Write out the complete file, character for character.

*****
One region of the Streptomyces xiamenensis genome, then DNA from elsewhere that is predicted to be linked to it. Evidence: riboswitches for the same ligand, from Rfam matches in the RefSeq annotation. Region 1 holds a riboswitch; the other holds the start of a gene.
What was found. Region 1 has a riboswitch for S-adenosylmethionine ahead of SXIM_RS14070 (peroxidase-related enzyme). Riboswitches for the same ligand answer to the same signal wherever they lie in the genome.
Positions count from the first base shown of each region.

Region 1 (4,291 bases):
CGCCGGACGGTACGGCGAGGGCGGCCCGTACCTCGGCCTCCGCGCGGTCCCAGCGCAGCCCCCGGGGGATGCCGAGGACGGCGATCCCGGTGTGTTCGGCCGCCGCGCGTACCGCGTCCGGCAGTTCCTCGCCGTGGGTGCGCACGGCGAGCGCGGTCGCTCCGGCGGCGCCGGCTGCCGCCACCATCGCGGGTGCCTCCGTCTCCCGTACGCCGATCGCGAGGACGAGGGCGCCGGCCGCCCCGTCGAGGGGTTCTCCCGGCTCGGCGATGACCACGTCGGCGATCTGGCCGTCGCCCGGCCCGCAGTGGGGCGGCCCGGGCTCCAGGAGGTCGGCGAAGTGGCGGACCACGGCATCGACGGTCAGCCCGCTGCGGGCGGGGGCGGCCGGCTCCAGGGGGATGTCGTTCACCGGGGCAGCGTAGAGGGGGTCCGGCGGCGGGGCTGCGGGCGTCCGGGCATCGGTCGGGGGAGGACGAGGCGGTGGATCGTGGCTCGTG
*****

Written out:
One region of the Streptomyces xiamenensis genome, then DNA from elsewhere that is predicted to be linked to it. Evidence: riboswitches for the same ligand, from Rfam matches in the RefSeq annotation. Region 1 holds a riboswitch; the other holds the start of a gene.
What was found. Region 1 has a riboswitch for S-adenosylmethionine ahead of SXIM_RS14070 (peroxidase-related enzyme). Riboswitches for the same ligand answer to the same signal wherever they lie in the genome.
Positions count from the first base shown of each region.

Region 1 (4,291 bases):
CGCCGGACGGTACGGCGAGGGCGGCCCGTACCTCGGCCTCCGCGCGGTCCCAGCGCAGCCCCCGGGGGATGCCGAGGACGGCGATCCCGGTGTGTTCGGCCGCCGCGCGTACCGCGTCCGGCAGTTCCTCGCCGTGGGTGCGCACGGCGAGCGCGGTCGCTCCGGCGGCGCCGGCTGCCGCCACCATCGCGGGTGCCTCCGTCTCCCGTACGCCGATCGCGAGGACGAGGGCGCCGGCCGCCCCGTCGAGGGGTTCTCCCGGCTCGGCGATGACCACGTCGGCGATCTGGCCGTCGCCCGGCCCGCAGTGGGGCGGCCCGGGCTCCAGGAGGTCGGCGAAGTGGCGGACCACGGCATCGACGGTCAGCCCGCTGCGGGCGGGGGCGGCCGGCTCCAGGGGGATGTCGTTCACCGGGGCAGCGTAGAGGGGGTCCGGCGGCGGGGCTGCGGGCGTCCGGGCATCGGTCGGGGGAGGACGAGGCGGTGGATCGTGGCTCGTG